Amazon SQS
Amazon SQS

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Amazon SQS vs Kestrel: What are the differences?

Amazon SQS: Fully managed message queuing service. Transmit any volume of data, at any level of throughput, without losing messages or requiring other services to be always available. With SQS, you can offload the administrative burden of operating and scaling a highly available messaging cluster, while paying a low price for only what you use; Kestrel: Simple, distributed message queue system. Kestrel is based on Blaine Cook's "starling" simple, distributed message queue, with added features and bulletproofing, as well as the scalability offered by actors and the JVM.

Amazon SQS and Kestrel can be categorized as "Message Queue" tools.

Some of the features offered by Amazon SQS are:

  • A queue can be created in any region.
  • The message payload can contain up to 256KB of text in any format. Each 64KB ‘chunk’ of payload is billed as 1 request. For example, a single API call with a 256KB payload will be billed as four requests.
  • Messages can be sent, received or deleted in batches of up to 10 messages or 256KB. Batches cost the same amount as single messages, meaning SQS can be even more cost effective for customers that use batching.

On the other hand, Kestrel provides the following key features:

  • Written by Robey Pointer
  • Starling clone written in Scala (a port of Starling from Ruby to Scala)
  • Queues are stored in memory, but logged on disk

Kestrel is an open source tool with 2.8K GitHub stars and 326 GitHub forks. Here's a link to Kestrel's open source repository on GitHub.

- No public GitHub repository available -

What is Amazon SQS?

Transmit any volume of data, at any level of throughput, without losing messages or requiring other services to be always available. With SQS, you can offload the administrative burden of operating and scaling a highly available messaging cluster, while paying a low price for only what you use.

What is Kestrel?

Kestrel is based on Blaine Cook's "starling" simple, distributed message queue, with added features and bulletproofing, as well as the scalability offered by actors and the JVM.

Want advice about which of these to choose?Ask the StackShare community!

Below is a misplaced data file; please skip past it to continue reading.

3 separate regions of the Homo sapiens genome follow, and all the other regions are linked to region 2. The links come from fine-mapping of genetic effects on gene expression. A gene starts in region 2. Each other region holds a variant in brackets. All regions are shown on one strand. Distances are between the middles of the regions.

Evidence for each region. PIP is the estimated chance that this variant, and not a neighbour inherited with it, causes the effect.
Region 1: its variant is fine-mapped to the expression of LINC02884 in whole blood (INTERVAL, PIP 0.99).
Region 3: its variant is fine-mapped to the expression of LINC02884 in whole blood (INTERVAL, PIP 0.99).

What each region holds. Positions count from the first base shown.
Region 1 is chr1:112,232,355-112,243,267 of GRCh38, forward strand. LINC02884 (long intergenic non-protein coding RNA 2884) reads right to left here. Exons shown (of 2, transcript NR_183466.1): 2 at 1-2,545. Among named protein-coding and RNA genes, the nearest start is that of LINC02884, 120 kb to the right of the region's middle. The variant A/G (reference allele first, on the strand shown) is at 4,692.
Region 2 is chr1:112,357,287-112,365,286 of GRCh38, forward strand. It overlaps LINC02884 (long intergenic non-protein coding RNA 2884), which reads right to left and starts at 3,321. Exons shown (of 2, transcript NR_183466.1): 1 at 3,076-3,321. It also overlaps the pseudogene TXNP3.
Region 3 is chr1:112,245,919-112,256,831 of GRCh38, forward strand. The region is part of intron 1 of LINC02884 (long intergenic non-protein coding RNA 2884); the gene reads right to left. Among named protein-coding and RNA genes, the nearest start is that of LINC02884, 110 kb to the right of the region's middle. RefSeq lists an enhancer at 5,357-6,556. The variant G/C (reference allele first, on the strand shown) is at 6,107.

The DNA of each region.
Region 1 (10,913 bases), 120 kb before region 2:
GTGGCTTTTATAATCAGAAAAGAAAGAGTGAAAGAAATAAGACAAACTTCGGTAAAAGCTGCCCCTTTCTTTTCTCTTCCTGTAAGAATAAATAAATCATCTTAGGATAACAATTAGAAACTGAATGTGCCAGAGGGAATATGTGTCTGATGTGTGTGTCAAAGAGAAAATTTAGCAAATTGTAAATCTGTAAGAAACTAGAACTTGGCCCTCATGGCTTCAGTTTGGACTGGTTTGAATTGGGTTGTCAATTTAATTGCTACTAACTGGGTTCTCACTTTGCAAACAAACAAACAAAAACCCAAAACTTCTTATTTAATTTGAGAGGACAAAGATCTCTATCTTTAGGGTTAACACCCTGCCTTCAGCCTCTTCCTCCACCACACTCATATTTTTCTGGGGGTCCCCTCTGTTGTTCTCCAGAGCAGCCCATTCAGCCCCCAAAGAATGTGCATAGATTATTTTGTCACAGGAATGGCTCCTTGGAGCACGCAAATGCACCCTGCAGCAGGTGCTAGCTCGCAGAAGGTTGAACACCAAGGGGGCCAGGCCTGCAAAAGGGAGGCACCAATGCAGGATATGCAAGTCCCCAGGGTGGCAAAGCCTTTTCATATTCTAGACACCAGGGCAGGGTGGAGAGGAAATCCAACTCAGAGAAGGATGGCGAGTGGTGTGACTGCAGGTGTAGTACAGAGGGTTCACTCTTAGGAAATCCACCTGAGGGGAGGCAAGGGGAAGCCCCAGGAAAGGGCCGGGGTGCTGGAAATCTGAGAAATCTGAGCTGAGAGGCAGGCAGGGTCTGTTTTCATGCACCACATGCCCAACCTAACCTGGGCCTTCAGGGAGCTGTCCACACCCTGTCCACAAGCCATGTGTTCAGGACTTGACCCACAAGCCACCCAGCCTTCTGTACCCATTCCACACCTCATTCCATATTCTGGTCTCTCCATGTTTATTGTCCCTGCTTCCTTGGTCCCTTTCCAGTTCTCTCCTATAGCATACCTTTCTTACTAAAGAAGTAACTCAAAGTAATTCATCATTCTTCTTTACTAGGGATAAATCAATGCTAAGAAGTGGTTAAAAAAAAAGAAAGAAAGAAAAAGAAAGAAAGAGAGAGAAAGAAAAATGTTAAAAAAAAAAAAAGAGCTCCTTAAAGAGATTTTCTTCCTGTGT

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        What are some alternatives to Amazon SQS and Kestrel?
        Amazon MQ
        Amazon MQ is a managed message broker service for Apache ActiveMQ that makes it easy to set up and operate message brokers in the cloud.
        Kafka
        Kafka is a distributed, partitioned, replicated commit log service. It provides the functionality of a messaging system, but with a unique design.
        Redis
        Redis is an open source, BSD licensed, advanced key-value store. It is often referred to as a data structure server since keys can contain strings, hashes, lists, sets and sorted sets.
        ActiveMQ
        Apache ActiveMQ is fast, supports many Cross Language Clients and Protocols, comes with easy to use Enterprise Integration Patterns and many advanced features while fully supporting JMS 1.1 and J2EE 1.4. Apache ActiveMQ is released under the Apache 2.0 License.
        Amazon SNS
        Amazon Simple Notification Service makes it simple and cost-effective to push to mobile devices such as iPhone, iPad, Android, Kindle Fire, and internet connected smart devices, as well as pushing to other distributed services. Besides pushing cloud notifications directly to mobile devices, SNS can also deliver notifications by SMS text message or email, to Simple Queue Service (SQS) queues, or to any HTTP endpoint.
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        Decisions about Amazon SQS and Kestrel
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        How developers use Amazon SQS and Kestrel
        Avatar of Karma
        Karma uses Amazon SQSAmazon SQS

        In the beginning we thought we wanted to start using something like RabbitMQ or maybe Kafka or maybe ActiveMQ. Back then we only had a few developers and no ops people. That has changed now, but we didn't really look forward to setting up a queuing cluster and making sure that all works.

        What we did instead was we looked at what services Amazon offers to see if we can use those to build our own messaging system within those services. That's basically what we did. We wrote some clients in Ruby that can basically do the entire orchestration for us, and we run all our messaging on both SNS and SQS. Basically what you can do in Amazon services is you can use Amazon Simple Notification Service, so SNS, for creating topics and you can use queues to subscribe to these topics. That's basically all you need for a messaging system. You don't have to worry about scalability at all. That's what really appealed to us.

        Avatar of Brandon Adams
        Brandon Adams uses Amazon SQSAmazon SQS

        This isn't exactly low-latency (10s to 100s of milliseconds), but it has good throughput and a simple API. There is good reliability, and there is no configuration necessary to get up and running. A hosted queue is important when trying to move fast.

        Avatar of Simple Merchant
        Simple Merchant uses Amazon SQSAmazon SQS

        SQS is the bridge between our new Lambda services and our incumbent Rails applications. Extremely easy to use when you're already using other AWS infrastructure.

        Avatar of Olo
        Olo uses Amazon SQSAmazon SQS

        Primary message queue. Enqueueing operations revert to a local file-system-based queue when SQS is unavailable.

        Avatar of IndiTip
        IndiTip uses Amazon SQSAmazon SQS

        I can't afford to lose data if Dynamo throttles my writes, so everything goes into a message queue first.

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